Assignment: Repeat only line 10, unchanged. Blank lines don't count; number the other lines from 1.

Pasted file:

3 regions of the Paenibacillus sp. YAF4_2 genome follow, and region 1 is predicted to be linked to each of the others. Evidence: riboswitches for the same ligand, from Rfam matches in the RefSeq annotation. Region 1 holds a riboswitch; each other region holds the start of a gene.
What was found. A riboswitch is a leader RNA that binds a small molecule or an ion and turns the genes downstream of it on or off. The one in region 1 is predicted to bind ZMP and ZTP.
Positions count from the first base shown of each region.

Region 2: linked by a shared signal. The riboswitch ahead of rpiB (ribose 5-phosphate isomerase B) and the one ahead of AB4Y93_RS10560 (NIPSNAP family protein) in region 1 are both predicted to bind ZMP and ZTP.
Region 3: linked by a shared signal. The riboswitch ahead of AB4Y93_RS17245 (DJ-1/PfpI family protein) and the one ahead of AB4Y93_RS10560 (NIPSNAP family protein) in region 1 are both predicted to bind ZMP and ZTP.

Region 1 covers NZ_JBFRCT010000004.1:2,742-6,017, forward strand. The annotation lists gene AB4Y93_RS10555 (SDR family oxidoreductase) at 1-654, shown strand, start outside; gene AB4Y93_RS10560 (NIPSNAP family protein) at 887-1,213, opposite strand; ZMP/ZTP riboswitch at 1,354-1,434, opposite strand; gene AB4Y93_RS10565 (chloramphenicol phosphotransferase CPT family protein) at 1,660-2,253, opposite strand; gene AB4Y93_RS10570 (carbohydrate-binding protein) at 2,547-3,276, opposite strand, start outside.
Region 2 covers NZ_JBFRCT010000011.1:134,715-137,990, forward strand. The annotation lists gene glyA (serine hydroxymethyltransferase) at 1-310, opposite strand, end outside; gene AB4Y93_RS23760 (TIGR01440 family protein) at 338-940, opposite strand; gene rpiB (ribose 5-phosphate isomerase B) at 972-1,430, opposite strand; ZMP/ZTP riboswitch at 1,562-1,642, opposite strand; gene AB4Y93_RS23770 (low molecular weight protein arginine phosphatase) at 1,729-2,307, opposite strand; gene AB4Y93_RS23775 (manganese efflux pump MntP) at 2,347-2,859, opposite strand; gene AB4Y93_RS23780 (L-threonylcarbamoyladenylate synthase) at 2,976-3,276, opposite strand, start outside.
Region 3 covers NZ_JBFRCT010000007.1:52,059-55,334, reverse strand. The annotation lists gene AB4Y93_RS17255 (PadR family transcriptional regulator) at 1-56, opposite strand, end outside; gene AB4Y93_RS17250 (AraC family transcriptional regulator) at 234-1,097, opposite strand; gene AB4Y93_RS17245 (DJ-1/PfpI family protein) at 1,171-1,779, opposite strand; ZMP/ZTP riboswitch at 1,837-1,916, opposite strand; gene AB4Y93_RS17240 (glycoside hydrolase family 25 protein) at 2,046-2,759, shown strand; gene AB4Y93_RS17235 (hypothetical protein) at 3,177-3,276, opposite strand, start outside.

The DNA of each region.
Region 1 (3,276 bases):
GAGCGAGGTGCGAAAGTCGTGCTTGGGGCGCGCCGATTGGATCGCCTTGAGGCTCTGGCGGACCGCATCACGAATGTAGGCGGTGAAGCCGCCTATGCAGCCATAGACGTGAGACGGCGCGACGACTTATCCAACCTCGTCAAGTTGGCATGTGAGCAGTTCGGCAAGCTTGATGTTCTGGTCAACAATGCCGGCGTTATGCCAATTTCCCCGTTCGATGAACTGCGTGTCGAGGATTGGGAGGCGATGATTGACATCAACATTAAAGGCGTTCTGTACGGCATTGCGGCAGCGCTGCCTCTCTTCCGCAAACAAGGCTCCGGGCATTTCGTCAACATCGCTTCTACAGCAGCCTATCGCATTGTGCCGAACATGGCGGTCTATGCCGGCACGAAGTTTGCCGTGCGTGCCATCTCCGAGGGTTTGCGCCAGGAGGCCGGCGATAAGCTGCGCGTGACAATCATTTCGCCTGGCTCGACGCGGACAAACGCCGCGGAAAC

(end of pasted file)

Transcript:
Region 1 (3,276 bases):